UPDATE, APRIL 21, 3:27 P.M.: The Irvine Police Department announced it will conduct a sobriety checkpoint from 8 p.m. Saturday through 2 a.m. Sunday in the area of Jamboree Road and Michelson Drive.
Meanwhile, the Newport Beach Police Department says on Sunday and Monday it will have bicycle and pedestrian safety operations (similar to the sheriff’s department one on Sunday described below).
ORIGINAL POST, APRIL 21, 5:38 A.M.: The Orange County Sheriff’s Department DUI Taskforce holds a DUI/drivers license checkpoint from 7 tonight through 3 a.m. Saturday somewhere in San Clemente.
That’s not the only traffic safety operation deputies have set for today. A specialized Motorcycle Safety Enforcement Operation throughout the agency’s coverage area—including contracted cities—is being held “in an effort to lower deaths and injuries,” the department also announced.
And the good times roll to Sunday, when deputies run Bike & Pedestrian Safety Enforcement Operations throughout the county.
At the sobriety stop, deputies will be looking for signs of alcohol and/or drug impairment along with checking drivers for proper licensing. Did you know deputies will soon be getting even more training to spot drugged drivers because of the legalization of weed in California? It’s true!
In the motorcycle op, “extra officers will be on duty patrolling areas frequented by motorcyclists and where motorcycle crashes occur,” the OCSD explains. “Officers will be looking for violations made by drivers and riders alike that can lead to motorcycle crashes.”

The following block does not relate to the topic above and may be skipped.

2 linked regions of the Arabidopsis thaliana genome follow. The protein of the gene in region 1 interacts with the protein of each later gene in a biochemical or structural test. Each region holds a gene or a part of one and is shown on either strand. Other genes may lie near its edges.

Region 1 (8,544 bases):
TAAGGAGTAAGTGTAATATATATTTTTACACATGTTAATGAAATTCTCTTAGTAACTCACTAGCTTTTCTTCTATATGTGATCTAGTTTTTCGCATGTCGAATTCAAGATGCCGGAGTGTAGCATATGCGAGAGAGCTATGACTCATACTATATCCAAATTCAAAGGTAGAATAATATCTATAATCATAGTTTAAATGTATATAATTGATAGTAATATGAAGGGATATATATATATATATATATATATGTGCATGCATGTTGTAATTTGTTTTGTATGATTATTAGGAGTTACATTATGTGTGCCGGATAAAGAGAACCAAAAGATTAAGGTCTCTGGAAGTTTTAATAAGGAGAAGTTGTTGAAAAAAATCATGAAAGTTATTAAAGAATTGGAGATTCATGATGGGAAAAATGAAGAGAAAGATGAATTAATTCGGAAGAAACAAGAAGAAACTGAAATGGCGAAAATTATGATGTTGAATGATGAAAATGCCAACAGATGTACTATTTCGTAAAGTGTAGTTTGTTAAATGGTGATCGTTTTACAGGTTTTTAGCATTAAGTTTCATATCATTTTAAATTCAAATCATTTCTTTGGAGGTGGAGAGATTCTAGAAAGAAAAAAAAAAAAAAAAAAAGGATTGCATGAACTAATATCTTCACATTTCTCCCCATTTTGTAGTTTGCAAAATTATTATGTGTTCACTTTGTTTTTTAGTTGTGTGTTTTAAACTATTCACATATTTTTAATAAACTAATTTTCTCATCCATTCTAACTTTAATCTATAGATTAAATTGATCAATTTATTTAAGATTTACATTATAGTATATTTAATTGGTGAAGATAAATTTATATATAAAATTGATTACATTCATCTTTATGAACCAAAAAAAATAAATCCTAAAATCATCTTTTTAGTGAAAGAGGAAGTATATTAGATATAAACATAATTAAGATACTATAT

The department has mapped out locations where there have been troubles with motorcycles in recent years. A similar map is the basis for Sunday’s bicycle and pedestrian operation. “Extra officers will be on duty patrolling areas where bike and pedestrian traffic and crashes occur in an effort to lower deaths and injuries,” OCSD says.
Propelling the operation is the fact that bicycle and pedestrian fatalities are rising in California as more people use non-motorized means of transportation. Wonder how much of that is from cars taken away from people who drink/drug and drive?
Anyway, funding for all three OCSD operations come from separateCalifornia Office of Traffic Safety grants, through the National Highway Traffic Safety Administration.